Hi, Laura Mazer here. As Deborah mentioned, I’m a longtime editor and book consultant, and I'm very happy to be joining the crew over here in the girlwithpendom! Deborah has asked me if I’d answer some questions for her readers, and I will do my best. Starting with this first one Deborah has tossed out, which is a great one: What do editors really look for in book proposals?
Well, let's start out with the obvious: gorgeous writing, a fascinating book idea, more gorgeous writing. But of course. However, before I let those things get me invested in your book, I’m going to want to know 4 things:
1. Are you a Mac or a PC? Or, what's your authorial sensibility, your creative look and feel? Consider: Your proposal is your client deliverable. Are you going to give it to me single-spaced, Times New Roman 10, no subheads, no cover page? I get word-wall weary really, really fast, so I love when authors take it up a level—by boxing essential facts and impressive quotes, using subheads to draw attention to important sections, and writing in a voice that represents the book's narrative itself. If I see that a writer has put creative energy into the complete development of her proposal, I'll know she understands (though she may not actually celebrate—fair enough) that to succeed in our contemporary marketplace of ideas, it takes more than interesting words, or smart words, or important words, or gorgeous words.
2. Is your bio degradable? Your author profile can be even more important than your pitch and your writing sample. It tells the reader if you've been test-driven in the marketplace. Have you been published before, either with a previous book or in magazines, newspapers, or visible blogs? What's the big picture of your career: Is your book topic a whim or a cause? Can you articulate your expertise and your ideas in an accessible, reliable manner? Impress me with whatever you've got that's impressive about you—even if it's not directly tied to your subject. Show me you’re worth investing in.
3. What's your mantra? What's your "thing," your sexy sell, your elevator pitch, your conceit? Put it right there at the top of your proposal in three sentences or less, in a way that can make me think right away: "Yeah, sure, I see that! Cool." If you can nail your book description, really Ezra Pound it into the ground, you'll have a much better chance of hooking an editor's attention from the get-go. Editors—and agents, for that matter—have scary-big piles of manuscripts to review, so it's not likely they'll stick around for Vague or Complicated. And yes, go ahead and get your Hollywood on, you can definitely compare your book to others, as in, "It's like Eat Pray Love but set in Canada and drawn as a graphic novel." "It's like Rebecca Walker's Black, White, and Jewish but funny and with a sub-theme about CIA corruption." Etc.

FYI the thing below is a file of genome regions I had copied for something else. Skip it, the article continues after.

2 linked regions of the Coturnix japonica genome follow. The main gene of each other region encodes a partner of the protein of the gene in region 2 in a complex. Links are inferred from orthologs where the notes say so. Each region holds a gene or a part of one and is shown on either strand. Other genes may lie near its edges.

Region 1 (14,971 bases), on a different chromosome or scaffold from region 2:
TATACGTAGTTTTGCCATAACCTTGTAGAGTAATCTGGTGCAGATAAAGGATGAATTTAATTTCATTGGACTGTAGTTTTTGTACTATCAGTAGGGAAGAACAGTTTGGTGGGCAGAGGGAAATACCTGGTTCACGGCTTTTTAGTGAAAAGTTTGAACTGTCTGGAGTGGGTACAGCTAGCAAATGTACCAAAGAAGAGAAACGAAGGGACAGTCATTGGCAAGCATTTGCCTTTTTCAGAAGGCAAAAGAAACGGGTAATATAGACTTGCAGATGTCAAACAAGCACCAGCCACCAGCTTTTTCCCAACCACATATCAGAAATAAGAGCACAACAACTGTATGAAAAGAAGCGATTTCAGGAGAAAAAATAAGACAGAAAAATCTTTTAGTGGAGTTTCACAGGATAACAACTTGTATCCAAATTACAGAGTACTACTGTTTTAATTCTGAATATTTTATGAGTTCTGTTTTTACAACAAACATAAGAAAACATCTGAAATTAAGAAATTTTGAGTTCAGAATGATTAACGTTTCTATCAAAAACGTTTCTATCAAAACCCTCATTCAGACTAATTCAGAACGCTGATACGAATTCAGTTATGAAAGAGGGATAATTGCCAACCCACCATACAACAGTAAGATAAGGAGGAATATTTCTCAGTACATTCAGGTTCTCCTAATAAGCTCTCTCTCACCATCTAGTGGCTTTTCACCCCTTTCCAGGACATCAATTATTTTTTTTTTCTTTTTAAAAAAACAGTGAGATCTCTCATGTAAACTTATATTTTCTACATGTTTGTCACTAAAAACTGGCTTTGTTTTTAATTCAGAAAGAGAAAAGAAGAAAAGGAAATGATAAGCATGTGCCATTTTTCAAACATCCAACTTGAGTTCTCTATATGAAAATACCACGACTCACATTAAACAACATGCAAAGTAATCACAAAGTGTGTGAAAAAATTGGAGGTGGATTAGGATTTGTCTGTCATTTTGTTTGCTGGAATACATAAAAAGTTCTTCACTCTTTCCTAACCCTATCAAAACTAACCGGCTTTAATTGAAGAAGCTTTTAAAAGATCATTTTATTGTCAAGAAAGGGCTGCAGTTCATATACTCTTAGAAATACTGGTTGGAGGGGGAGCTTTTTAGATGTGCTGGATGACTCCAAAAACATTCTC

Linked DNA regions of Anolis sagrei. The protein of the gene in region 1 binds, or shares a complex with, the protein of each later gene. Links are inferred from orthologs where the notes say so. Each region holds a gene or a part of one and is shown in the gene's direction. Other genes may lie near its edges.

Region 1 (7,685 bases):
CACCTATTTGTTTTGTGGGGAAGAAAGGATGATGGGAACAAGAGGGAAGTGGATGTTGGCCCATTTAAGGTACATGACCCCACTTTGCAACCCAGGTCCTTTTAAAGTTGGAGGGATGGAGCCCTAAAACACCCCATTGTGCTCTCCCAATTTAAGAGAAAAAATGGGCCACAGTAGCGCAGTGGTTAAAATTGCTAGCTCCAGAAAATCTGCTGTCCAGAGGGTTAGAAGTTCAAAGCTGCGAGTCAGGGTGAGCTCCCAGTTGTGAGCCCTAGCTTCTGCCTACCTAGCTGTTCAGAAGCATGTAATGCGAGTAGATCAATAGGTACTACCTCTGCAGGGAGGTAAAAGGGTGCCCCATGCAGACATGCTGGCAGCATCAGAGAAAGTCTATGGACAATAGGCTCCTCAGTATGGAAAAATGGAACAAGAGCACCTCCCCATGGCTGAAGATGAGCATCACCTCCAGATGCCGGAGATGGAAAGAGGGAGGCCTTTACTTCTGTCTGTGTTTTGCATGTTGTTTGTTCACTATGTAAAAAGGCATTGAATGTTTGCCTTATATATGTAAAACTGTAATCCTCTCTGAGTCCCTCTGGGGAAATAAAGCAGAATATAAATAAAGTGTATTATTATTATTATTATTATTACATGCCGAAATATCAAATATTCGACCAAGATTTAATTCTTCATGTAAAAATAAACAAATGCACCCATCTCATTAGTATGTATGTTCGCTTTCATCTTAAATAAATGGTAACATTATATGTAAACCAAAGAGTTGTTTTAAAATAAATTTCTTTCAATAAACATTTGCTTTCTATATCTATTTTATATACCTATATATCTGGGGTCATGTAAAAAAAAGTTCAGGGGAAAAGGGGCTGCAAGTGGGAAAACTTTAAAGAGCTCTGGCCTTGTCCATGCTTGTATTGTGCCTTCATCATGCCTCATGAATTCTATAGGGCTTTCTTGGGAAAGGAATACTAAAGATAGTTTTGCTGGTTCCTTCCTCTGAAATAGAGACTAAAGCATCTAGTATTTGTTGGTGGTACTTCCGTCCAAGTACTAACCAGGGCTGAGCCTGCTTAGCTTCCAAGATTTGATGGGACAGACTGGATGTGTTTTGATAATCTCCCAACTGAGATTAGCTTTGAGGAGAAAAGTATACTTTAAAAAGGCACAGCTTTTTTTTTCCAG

4. Where's the ammo? We eds need big guns. In other words, some serious data points supporting your project's creative and monetary potential. Your editor is probably going to have to champion you and your book to a whole lot of people before she can offer you a contract, so give her as many selling points as possible. What comparative books have performed well, proving this is a popular topic? How big is your target readership, and how will your publicist reach those readers? Examples: If you're writing a parenting book, include a complete list of parenting magazines, websites, specialty baby stores, and other outlets that reach your audience. If your book is a sci-fi novel, include a complete list of all sci-fi conferences where your readers will congregate. Think like a marketer, and help your editor to do the same on your behalf. (Here's one more tip: Make it clear you're willing to pound the pavement to promote your book. Plenty of authors go AWOL after the book ships to the printer, and that's a drag for the marketing department, which is counting on you to be out there advocating for your work.)
On that note, I'll sign off. Readers: Send me your questions in comments! I want to hear what you're thinking about.
Cheers til next time,